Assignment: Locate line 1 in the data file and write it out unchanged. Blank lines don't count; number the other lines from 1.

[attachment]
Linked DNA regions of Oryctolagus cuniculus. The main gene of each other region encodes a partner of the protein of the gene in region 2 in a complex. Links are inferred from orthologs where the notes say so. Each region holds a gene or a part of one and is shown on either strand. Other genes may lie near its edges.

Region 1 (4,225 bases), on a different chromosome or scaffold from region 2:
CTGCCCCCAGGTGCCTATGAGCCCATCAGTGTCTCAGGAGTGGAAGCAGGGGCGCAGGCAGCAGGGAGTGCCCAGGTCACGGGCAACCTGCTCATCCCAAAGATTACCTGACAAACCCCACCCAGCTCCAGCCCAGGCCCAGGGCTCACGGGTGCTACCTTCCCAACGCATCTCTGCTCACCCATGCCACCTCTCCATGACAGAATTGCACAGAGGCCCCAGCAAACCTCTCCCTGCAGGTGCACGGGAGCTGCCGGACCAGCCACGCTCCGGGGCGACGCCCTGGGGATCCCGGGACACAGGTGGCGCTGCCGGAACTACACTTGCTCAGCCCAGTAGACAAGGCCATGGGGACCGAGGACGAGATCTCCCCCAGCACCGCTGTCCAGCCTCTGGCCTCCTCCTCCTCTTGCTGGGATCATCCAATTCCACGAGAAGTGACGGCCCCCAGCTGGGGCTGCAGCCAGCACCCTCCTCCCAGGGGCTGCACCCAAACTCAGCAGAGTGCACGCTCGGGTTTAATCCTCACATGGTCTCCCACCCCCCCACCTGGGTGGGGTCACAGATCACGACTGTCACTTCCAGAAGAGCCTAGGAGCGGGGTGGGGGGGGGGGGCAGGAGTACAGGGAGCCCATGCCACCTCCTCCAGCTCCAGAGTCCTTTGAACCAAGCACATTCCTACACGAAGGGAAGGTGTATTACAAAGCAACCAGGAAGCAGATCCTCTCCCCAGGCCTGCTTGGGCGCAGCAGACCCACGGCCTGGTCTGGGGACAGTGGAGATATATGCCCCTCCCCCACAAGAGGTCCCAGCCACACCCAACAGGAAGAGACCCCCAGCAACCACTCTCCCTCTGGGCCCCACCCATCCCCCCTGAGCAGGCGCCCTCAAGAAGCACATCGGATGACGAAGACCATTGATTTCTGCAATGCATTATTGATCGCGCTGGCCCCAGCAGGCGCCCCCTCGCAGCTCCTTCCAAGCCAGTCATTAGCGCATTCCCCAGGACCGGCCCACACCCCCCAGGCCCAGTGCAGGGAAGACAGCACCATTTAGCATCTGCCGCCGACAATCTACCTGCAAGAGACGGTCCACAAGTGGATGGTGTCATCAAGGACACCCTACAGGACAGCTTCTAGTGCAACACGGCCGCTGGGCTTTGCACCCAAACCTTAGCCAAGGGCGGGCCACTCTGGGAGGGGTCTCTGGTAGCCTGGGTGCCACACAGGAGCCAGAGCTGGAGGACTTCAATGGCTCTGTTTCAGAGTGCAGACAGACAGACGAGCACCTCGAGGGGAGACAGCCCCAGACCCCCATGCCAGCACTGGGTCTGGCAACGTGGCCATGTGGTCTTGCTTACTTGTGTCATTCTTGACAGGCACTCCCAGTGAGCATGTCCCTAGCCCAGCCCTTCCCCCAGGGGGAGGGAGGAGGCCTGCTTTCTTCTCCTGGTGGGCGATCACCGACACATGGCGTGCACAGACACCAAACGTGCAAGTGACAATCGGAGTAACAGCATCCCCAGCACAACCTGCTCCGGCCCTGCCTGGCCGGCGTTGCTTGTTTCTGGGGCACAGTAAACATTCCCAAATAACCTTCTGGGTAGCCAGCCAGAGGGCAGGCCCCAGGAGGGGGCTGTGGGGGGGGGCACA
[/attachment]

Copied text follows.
Linked DNA regions of Oryctolagus cuniculus. The main gene of each other region encodes a partner of the protein of the gene in region 2 in a complex. Links are inferred from orthologs where the notes say so. Each region holds a gene or a part of one and is shown on either strand. Other genes may lie near its edges.